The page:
Diabetes Management According to Health Status in Older Adults with Type 2 Diabetes Staying in Geriatric Care Facilities
Publication from Health
Digital Healthcare Solutions
Libiseller A, Lichtenegger KM, de Campo A, Wiesinger T, Cuder G, Donsa K , Höll B, Beck P, Plank J, Schippinger W, Pieber TR
Journal of Diabetes science and technology , 2/2020
Background: About 25% of adults >70 years suffer from type 2 diabetes. Due to the heterogeneity of the geriatric population, guidelines emphasize the need to individualize glycemic goals and simplify treatment strategies with the main focus of avoiding hypoglycemia. The aim of this study was to assess glycemic control in patients with type 2 diabetes in geriatric care facilities based on their individual health status.
Methods: 170 medical records of older adults with type 2 diabetes in geriatric care facilities were retrospectively assessed (64.7% female, age 80 ± 9 years; glycated hemoglobin 6.8% ± 3.6% [51 ± 16 mmol/mol]; body mass index 27.9 ± 5.8 kg/m2). Based on the individual health status, patients were allocated to three groups (healthy n = 27, complex n = 86, and poor n = 57).
Results: The overall blood glucose (BG) value was highest in the poor health group with 188 ± 47 mg/dL (poor) vs 167 ± 42 mg/dL (complex) vs 150 ± 34 mg/dL (healthy). BG values of 1.6% (poor) vs 2.8% (complex) vs 1.5% (healthy) of patients were below 90 mg/dL. 36.8% (poor) vs 23.4% (complex) vs 18.5% (healthy) of patients received insulin as the main diabetes therapy, but of these only 14.3% (poor) vs 20% (complex) vs 40% (healthy) were treated with basal insulin.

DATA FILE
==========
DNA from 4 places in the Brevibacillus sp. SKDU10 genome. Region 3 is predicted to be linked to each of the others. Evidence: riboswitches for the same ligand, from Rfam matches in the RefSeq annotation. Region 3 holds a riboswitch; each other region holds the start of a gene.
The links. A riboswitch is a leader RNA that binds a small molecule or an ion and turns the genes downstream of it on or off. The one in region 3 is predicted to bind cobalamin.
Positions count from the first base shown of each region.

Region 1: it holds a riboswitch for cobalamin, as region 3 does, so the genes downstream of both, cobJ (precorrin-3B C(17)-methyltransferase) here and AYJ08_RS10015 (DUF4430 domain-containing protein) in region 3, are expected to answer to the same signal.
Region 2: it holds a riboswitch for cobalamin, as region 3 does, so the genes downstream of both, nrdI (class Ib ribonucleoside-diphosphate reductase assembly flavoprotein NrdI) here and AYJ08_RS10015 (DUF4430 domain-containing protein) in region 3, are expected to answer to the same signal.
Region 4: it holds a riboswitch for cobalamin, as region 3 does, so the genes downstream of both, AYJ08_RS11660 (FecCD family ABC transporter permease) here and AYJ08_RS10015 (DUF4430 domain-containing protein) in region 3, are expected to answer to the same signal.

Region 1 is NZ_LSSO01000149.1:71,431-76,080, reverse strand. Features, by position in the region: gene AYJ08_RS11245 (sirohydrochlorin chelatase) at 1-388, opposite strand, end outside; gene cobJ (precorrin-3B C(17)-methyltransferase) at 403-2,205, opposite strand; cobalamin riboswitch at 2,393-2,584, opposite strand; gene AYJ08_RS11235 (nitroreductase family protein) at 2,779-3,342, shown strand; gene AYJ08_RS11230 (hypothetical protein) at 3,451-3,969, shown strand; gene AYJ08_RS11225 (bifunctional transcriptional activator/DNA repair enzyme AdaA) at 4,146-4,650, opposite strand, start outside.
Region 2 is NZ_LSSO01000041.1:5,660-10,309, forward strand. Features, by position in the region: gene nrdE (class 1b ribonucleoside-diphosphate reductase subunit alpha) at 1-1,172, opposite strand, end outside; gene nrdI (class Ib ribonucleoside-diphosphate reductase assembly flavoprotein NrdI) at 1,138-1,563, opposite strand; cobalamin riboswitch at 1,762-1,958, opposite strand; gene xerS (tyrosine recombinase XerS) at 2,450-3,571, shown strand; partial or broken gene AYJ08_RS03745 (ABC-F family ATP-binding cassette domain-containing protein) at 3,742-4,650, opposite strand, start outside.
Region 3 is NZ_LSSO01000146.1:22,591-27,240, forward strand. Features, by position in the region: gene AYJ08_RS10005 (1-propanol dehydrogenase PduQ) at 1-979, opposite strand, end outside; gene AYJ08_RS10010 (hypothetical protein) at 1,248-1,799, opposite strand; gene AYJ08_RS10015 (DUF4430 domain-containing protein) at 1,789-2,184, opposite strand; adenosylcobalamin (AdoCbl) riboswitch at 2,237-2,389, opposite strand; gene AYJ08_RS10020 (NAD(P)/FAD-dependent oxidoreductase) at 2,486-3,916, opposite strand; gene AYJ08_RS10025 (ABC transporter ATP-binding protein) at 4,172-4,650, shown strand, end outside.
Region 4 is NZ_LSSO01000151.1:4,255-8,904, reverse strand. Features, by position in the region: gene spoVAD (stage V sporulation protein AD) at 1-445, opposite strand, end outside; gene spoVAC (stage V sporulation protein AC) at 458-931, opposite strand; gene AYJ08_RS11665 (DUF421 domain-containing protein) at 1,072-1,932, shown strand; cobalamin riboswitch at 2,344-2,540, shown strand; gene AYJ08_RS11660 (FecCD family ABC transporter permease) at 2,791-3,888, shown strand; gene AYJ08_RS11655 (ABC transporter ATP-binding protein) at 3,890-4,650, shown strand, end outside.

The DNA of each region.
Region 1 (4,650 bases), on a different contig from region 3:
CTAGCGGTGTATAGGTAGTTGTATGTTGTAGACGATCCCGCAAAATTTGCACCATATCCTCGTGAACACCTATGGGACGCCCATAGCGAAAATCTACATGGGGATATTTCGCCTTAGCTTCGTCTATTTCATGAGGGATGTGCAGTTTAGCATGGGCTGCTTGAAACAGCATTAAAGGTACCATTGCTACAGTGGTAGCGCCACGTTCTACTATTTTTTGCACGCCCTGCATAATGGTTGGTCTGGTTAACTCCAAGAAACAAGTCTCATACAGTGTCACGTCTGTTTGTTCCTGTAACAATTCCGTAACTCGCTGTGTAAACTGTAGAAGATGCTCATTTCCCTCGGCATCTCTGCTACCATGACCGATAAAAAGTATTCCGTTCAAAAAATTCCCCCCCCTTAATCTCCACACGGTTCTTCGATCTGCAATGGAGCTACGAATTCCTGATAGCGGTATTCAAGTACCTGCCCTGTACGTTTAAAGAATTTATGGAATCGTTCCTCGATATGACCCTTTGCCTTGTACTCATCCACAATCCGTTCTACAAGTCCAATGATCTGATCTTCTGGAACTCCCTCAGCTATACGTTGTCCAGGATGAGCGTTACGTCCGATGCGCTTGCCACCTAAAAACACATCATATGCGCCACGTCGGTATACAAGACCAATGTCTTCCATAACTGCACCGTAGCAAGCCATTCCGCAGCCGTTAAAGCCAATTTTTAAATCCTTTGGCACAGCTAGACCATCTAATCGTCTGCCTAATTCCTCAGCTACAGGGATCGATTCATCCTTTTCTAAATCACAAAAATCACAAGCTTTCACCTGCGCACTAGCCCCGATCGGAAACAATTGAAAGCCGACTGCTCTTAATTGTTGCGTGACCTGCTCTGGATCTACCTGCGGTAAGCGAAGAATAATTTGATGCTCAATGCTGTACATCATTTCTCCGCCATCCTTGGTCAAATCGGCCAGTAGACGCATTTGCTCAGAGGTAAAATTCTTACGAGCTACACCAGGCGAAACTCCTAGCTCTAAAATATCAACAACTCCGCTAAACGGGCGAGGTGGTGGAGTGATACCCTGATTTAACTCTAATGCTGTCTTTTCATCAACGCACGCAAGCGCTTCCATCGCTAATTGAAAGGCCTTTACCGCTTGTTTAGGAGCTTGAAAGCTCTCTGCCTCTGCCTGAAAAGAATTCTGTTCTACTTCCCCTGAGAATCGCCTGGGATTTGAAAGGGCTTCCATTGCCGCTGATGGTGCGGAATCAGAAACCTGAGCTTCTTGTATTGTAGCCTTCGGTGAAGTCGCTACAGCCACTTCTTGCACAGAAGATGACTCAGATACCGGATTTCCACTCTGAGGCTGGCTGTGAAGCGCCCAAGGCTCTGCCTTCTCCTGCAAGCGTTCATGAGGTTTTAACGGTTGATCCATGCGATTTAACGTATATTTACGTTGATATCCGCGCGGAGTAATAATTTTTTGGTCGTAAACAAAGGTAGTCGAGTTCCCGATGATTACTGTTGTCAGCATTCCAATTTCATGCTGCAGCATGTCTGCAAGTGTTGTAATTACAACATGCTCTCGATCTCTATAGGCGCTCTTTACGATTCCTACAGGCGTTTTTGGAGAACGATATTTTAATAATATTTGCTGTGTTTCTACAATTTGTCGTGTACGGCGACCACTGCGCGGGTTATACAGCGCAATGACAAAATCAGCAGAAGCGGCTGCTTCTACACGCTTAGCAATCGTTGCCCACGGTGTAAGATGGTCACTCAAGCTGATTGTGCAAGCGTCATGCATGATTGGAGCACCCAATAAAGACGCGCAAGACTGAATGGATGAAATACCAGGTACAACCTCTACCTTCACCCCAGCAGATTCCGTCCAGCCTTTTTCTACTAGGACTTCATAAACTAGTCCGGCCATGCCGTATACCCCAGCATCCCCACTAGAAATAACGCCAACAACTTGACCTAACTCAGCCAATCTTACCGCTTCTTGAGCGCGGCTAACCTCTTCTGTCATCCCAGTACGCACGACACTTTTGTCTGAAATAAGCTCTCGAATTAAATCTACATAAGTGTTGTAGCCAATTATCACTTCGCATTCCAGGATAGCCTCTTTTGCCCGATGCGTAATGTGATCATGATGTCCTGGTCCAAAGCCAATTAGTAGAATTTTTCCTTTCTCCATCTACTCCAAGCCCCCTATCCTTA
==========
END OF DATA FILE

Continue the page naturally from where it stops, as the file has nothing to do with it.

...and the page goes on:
Conclusions: Overall, BG values were higher in the poor and complex health group. There were a few low BG values in all groups. Although recommended by international guidelines, basal insulin therapy with its low complexity and low hypoglycemic risk is still underused, especially in the poor health group. Therefore, simplification of diabetes therapy should be considered further.
Keywords: algorithm; clinical decision support; diabetes therapy; digitalization; elderly; quality of care.